Intersectional Approaches to Gender Justice Too Long Delayed
Written by Brenda Joyner and Loey Powell, Consultants to the Women’s Table
It is very early in the 2020 election season but already we are seeing that women are turning out to vote in significant numbers. This is a good sign for the country because the issues that women care about, the everyday issues that affect the quality of women’s lives in this country, can be the issues that will make a difference in deciding which candidates are elected in local, state and national races.
These issues are also the ones that will elevate the quality of life for everyone living in the United States regardless of geographical location, national origin, income status, race, gender identity, cultural background, immigration status, sexual orientation, disability status or religion. We are seeing on an almost daily basis the erosion of the very values at the core of the United Church of Christ - of dignity for all, of care for the earth, of a just and lasting peace, of extravagant welcome and affirmation of everyone, of love for our children. Women are disproportionately adversely affected when we cannot earn a living wage to support a family; when our children cannot breathe safely because of air pollution; when the water that comes into our homes is poisoned or the water is simply cut off because of inability to pay the inflated bill; when we cannot access full reproductive health care or face high rates of infant and maternal mortality because of the racism within our health care systems; when our stories of sexual assault are not believed; when childcare options are unavailable to families. Families are separated at the border. Children live in cages.
So it is encouraging to see women of all ages getting involved in the election process because more is at stake in 2020 than we can imagine. Behind our backs and in front of our eyes the rights of women are being stripped away. States are still trying to outlaw Roe v. Wade with extraordinarily restrictive legislation and regulations that interfere with a pregnant woman’s access to medical care. Transgender women - and men - are being denied the right to claim their own gender identity on official documents. Same-gender loving folx are being denied the right to adopt or to foster children. Native American communities are being denied the right to vote while women in those communities are being “disappeared” at alarming rates. And the list goes frighteningly on. Those elected to offices at all levels of government will affect the policies that determine the quality of life for women and marginalized groups.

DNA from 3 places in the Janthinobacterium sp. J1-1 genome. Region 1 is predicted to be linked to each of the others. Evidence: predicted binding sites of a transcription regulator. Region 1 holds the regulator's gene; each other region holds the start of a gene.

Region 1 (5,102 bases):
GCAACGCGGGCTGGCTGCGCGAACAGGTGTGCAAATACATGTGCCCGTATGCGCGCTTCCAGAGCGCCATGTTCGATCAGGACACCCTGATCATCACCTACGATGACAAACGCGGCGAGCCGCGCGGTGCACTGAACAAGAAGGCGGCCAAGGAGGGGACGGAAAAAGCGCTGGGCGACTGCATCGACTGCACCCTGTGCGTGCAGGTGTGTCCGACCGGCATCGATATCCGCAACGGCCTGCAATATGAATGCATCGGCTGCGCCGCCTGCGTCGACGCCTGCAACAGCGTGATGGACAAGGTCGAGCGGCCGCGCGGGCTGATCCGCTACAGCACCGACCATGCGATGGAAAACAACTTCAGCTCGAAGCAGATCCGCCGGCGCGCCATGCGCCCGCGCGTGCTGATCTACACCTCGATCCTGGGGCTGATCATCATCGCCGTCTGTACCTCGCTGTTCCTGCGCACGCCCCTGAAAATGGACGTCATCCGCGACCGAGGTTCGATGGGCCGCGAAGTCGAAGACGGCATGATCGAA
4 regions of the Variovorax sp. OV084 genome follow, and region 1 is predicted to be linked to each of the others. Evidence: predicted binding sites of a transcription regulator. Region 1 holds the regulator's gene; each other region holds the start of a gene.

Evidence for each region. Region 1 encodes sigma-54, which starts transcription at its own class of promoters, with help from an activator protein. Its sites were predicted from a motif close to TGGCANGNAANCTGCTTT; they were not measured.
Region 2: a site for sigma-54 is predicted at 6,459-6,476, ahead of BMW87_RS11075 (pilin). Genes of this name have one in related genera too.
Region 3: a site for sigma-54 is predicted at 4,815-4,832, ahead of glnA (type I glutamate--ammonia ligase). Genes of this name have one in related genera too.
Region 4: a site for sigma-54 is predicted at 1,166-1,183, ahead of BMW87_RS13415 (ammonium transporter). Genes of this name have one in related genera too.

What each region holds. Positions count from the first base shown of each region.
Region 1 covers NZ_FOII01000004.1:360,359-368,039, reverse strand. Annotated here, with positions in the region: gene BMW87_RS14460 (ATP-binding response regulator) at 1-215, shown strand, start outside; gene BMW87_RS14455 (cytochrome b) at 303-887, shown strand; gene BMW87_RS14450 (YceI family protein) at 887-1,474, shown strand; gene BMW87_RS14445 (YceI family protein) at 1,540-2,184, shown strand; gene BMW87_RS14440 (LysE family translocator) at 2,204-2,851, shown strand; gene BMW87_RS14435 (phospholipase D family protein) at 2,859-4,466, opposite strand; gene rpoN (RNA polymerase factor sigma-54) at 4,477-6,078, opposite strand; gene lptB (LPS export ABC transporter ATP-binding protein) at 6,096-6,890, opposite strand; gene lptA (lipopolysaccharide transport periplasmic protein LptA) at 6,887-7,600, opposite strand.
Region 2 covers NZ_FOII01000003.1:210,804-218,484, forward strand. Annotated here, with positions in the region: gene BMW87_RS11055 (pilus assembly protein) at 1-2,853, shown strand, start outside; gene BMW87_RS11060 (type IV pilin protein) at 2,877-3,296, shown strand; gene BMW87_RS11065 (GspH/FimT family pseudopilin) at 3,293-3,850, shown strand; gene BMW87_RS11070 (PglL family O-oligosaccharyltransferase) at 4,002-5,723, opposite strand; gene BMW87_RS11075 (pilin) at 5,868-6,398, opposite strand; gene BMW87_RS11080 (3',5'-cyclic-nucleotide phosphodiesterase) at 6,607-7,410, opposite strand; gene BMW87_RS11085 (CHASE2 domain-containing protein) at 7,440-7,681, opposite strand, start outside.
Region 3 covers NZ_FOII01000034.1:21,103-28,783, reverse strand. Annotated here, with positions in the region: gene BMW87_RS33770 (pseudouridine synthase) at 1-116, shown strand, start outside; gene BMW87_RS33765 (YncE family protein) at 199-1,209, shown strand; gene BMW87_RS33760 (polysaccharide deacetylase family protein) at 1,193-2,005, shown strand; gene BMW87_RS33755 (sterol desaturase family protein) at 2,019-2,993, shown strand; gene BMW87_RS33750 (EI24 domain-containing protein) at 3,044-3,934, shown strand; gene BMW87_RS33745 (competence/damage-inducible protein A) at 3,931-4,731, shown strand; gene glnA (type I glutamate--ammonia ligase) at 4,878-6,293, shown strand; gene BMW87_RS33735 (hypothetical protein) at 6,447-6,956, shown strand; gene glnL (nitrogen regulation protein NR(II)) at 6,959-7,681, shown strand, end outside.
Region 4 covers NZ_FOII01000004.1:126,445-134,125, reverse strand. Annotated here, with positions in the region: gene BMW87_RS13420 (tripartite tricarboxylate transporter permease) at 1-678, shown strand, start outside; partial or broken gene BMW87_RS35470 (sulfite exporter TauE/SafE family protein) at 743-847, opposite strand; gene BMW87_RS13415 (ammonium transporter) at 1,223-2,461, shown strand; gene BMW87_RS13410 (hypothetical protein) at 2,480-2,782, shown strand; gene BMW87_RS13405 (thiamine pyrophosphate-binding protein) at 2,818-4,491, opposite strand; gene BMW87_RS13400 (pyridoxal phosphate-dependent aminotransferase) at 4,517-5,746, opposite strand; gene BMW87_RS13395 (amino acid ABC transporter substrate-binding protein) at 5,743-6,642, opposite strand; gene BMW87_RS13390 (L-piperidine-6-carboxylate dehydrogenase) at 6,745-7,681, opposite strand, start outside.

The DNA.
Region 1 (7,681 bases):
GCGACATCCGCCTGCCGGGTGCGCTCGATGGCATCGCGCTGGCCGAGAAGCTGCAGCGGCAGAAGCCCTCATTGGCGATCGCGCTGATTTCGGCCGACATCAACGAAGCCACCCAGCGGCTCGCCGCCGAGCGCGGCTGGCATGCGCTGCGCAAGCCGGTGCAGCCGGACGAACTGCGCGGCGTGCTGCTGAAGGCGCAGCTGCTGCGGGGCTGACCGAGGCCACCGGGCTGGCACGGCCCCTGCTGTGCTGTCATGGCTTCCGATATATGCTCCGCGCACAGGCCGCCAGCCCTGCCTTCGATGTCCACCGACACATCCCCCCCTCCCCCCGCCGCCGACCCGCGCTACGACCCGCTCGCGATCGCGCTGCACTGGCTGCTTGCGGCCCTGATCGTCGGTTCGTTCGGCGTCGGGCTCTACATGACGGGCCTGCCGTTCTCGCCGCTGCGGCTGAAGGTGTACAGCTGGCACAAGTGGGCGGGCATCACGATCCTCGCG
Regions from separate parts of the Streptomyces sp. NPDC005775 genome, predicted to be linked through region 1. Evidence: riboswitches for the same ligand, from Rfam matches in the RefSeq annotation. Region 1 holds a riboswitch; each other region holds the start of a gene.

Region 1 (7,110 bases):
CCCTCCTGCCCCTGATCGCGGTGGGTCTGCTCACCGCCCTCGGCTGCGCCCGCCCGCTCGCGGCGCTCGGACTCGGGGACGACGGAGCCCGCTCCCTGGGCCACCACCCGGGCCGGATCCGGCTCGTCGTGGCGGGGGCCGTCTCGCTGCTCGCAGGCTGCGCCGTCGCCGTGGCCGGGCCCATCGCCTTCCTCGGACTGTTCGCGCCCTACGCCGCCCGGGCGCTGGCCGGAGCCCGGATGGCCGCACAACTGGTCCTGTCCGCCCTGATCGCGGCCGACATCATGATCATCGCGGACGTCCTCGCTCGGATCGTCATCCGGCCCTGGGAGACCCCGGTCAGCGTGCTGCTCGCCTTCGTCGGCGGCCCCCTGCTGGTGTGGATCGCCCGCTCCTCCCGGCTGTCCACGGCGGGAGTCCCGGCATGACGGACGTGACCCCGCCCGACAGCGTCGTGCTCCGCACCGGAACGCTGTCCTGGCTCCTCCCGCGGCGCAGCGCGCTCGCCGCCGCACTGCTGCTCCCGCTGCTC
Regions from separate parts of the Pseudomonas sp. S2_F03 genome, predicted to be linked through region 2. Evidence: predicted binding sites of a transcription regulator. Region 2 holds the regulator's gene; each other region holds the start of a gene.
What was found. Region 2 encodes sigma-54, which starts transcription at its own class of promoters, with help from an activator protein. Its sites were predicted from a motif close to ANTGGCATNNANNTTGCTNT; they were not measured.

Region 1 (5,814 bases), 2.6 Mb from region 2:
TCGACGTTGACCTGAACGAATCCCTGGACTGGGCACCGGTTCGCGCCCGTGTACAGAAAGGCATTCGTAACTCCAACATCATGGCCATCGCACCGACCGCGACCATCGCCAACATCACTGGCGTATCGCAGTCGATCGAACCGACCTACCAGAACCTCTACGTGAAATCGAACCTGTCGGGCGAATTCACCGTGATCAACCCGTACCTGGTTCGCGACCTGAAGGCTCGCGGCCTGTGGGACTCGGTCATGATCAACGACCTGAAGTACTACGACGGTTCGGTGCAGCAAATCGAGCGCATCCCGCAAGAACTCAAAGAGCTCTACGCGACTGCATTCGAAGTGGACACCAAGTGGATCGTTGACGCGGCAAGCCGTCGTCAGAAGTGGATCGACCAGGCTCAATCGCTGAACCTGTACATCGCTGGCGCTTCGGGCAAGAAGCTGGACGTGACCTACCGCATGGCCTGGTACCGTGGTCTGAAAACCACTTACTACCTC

We may not agree on all the issues before us or on how best to remedy the wrongs in our society but we should be able to agree that the health and well-being of women is central to the health and well-being of our country and the church. The UCC has a significant history of advocacy for women and for many decades dedicated resources and staff to moving the mark on justice for women forward. Currently there is no dedicated desk addressing the broad range of issues affecting women and girls. The Rev. Traci Blackmon, Associate General Minister and Executive for Justice and Local Church Ministries, has called together a Women’s Table to develop intersectional ways for the UCC to address these concerns both within and beyond the church. This advisory group met in 2019 and continues through 2020 with a goal of keeping our justice for women irons in the fire of social change.
As this election year unfolds and Women’s History Month rolls out, take a moment each day to put your faith into action. Donate to a local women’s shelter or food bank. Write a letter to the editor or to your state or national elected officials and let them know you support women’s right to their own reproductive decisions. Support businesses that provide workers with a livable wage. Support efforts to end unfair gerrymandering which has resulted in skewed representation in state legislatures and thus has enabled more attacks on women’s rights. Get involved with Our Faith, Our Vote!
Our health and well-being asks for nothing less.
Brenda Joyner and Loey Powell, Consultants to the Women’s Table